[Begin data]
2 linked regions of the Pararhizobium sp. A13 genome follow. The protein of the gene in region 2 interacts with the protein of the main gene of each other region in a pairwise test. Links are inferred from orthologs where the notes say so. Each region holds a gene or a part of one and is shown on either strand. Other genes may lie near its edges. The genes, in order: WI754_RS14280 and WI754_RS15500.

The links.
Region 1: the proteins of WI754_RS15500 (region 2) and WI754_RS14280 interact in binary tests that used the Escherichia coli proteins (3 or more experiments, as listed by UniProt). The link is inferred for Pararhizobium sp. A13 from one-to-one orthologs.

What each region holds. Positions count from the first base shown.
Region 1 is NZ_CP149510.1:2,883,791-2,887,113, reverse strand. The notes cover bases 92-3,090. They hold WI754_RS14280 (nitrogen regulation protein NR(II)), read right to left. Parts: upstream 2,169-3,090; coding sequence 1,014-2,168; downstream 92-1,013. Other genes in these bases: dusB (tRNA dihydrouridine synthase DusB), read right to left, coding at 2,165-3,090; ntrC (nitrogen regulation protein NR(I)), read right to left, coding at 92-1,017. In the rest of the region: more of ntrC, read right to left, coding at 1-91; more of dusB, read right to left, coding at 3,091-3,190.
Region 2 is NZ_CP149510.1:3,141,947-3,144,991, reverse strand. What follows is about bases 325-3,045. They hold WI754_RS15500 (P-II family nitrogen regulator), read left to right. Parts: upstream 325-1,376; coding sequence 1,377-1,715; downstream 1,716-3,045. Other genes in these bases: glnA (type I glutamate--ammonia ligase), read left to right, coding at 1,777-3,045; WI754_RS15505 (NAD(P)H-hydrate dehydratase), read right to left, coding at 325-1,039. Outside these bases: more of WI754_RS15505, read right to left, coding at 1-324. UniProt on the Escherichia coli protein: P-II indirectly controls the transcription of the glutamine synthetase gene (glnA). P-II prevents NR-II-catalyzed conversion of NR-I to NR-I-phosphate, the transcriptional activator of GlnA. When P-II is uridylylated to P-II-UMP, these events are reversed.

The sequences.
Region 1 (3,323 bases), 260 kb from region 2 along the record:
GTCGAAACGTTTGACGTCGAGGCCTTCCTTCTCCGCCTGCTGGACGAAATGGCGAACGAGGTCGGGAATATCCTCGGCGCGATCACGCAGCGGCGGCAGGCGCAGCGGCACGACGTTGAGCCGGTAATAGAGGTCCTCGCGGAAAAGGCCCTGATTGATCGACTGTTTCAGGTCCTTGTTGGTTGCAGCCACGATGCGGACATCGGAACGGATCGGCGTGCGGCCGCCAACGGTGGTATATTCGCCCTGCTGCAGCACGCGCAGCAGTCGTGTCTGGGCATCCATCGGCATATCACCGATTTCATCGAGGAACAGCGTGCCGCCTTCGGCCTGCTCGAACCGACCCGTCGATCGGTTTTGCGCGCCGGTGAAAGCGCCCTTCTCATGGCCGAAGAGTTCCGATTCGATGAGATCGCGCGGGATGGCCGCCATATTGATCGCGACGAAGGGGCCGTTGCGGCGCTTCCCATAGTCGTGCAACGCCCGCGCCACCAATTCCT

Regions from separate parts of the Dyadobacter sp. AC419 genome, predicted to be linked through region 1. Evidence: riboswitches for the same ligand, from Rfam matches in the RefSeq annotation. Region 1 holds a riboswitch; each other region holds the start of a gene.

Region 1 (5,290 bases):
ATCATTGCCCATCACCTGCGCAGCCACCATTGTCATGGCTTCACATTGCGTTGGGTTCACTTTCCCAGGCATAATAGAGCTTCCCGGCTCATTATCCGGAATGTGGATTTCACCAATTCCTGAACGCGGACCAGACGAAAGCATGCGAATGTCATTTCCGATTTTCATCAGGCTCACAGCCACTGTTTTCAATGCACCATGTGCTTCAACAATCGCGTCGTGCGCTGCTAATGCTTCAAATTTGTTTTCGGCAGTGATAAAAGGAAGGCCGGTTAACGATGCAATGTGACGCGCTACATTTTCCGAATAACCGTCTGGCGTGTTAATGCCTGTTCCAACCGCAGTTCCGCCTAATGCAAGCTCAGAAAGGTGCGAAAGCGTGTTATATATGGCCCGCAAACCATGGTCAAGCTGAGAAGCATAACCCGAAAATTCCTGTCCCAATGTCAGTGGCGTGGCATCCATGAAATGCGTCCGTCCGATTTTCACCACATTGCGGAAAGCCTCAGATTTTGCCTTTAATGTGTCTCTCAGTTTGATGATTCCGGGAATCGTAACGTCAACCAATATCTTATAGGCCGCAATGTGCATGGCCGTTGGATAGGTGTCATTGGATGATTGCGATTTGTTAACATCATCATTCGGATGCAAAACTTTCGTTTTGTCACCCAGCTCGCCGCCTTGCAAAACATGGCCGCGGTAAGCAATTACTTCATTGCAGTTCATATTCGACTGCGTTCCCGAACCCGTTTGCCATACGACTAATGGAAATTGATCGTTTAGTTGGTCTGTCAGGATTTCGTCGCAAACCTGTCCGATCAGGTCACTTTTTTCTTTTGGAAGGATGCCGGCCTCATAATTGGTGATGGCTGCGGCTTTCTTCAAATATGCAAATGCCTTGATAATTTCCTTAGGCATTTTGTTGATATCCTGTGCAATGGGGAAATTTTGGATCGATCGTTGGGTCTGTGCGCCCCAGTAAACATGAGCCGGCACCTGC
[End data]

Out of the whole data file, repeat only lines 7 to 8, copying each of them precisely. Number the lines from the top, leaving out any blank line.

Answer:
The sequences.
Region 1 (3,323 bases), 260 kb from region 2 along the record: